then there?s the royal wedding next
spring, because it is obviously only a
matter of time before the invitation
hits my doormat.
Eponine?s African dress
and, below, Le Monde?s
Beryl velvet slippers
It?s hard
to find
a more
flattering
silhouette
24-hour slippers
Another boutique London label is
Le Monde Beryl, founded by friends
and former colleagues Lily Atherton
Hanbury and Katya Shyfrin, who met
when they worked in the jewellery
department of the auction house
Phillips. How to find a pair of shoes
practical enough to get one through
the day and glamorous enough to get
one through the evening was one of
the questions over which they bonded.
They remembered friulanas, the
traditional Venetian velvet gondolier
slippers that have long been in the
arsenal of any self-respecting
fashionista globetrotter. (She would
typically pick up a pair or three
en route to a bellini at Harry?s Bar.
It?s a tough life.)
The original friulanas were made
from scraps of felt attached to soles
made of old bicycle tyres to stop the
gondolier from losing his grip and
sliding into the canal. Le Monde
Beryl reinvented them in suitably
jewel-hued velvets and satins with
sleek leather soles. I particularly
love the claret velvet slippers and
the blush satin slides (�5 and �5
respectively, matchesfashion.com).
No sign of any dodgy old rubber,
needless to say. Though that could be
a good design tweak for the trip home
after the Christmas party.
Kale smoothies for hair
Two additions to my haircare arsenal
are ? wait for it ? Color Wow
Cocktail Bionic Tonics. A Kale
Cocktail is not something I would ever
drink ? make mine a French 75 ?
but as a hair product it?s a miracle
worker (�, colorwowhair.com).
It?s designed to strengthen hair with
protein-building amino acids that help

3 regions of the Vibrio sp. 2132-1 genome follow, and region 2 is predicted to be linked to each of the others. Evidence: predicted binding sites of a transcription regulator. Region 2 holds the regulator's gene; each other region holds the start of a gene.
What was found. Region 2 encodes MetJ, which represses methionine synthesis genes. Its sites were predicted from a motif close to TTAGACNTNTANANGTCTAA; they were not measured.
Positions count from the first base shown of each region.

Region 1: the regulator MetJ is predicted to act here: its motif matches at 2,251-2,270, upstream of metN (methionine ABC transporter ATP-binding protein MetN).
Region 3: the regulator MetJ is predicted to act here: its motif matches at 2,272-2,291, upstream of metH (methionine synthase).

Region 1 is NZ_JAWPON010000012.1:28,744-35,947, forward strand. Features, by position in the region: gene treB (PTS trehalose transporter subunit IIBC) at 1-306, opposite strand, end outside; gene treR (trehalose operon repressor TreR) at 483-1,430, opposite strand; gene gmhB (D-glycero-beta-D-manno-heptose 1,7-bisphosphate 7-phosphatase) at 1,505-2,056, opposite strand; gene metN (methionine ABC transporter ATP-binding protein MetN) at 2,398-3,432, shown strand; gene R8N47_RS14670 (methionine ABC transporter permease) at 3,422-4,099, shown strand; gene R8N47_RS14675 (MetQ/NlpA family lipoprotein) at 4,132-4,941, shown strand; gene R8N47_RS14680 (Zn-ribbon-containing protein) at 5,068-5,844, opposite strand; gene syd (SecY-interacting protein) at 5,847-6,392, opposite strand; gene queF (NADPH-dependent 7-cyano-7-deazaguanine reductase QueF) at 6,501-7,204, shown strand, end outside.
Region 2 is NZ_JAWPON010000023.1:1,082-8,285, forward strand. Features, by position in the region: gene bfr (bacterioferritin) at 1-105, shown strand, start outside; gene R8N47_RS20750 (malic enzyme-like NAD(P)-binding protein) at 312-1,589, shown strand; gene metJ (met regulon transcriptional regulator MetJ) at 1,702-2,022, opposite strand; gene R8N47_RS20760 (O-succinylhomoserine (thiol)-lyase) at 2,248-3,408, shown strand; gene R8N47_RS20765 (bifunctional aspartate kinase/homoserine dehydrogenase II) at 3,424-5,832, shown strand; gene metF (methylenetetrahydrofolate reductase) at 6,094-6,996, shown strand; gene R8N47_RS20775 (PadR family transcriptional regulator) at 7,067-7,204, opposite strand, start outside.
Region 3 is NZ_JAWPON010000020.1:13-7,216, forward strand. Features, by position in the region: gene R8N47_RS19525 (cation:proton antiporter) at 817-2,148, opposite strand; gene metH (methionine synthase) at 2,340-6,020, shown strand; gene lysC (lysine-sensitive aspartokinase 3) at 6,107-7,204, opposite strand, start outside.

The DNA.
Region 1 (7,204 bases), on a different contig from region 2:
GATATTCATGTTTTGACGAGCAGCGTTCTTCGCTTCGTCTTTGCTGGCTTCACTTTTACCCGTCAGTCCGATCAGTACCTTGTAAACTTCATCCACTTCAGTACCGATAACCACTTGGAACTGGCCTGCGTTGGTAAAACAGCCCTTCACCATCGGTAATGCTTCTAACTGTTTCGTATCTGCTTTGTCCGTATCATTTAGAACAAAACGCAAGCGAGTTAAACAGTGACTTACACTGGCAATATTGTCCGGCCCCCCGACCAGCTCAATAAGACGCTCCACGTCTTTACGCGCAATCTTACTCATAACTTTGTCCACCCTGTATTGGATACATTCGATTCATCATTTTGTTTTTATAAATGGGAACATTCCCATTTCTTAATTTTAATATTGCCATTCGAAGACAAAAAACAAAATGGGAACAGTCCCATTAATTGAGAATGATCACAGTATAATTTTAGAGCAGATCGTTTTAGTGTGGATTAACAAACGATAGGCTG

to reinforce internal bonds. No idea if
it has done that. But I do know that
my hair looks smoother. And the
Coconut Cocktail ? I?d be much more
likely to drink something by that name
? has added moisture and gloss.
For extra volume use the Carb
Cocktail, the final product in this
veritable minibar of hair products.
Volume. That?s one thing I don?t
need. Behold, the first carb
that doesn?t interest
me in the slightest.
Instagram:
@annagmurphy
@
The British
stylist who is
taking over
the red carpet
Her clients may include the young and
beautiful, but her advice to everyone
is to wear Spanx, says Anna Murphy
S
o there you are worrying
about what to wear for
party season. Hmpf!
Imagine this: ?You have to
go out there in front of a
lot of photographers, and
all of them are screaming
your name, and some of
them are being really rude. And you
have to not look like a rabbit in the
headlights. You have to sell yourself,
sell the dress, sell the image.?
Sigh. It?s not easy being a film star,
but the celebrity stylist Rebecca
Corbin-Murray, a rare Brit among the
American-dominated pack, is there to
ease the red-carpet passage of many a
21st-century screen siren, especially
the British ones. Her roster includes
Emma Watson, Lily James and Sophie
Turner of Game of Thrones.
?We practise all of it beforehand,?
Corbin-Murray says. ?Is my face doing
weird things? How should I be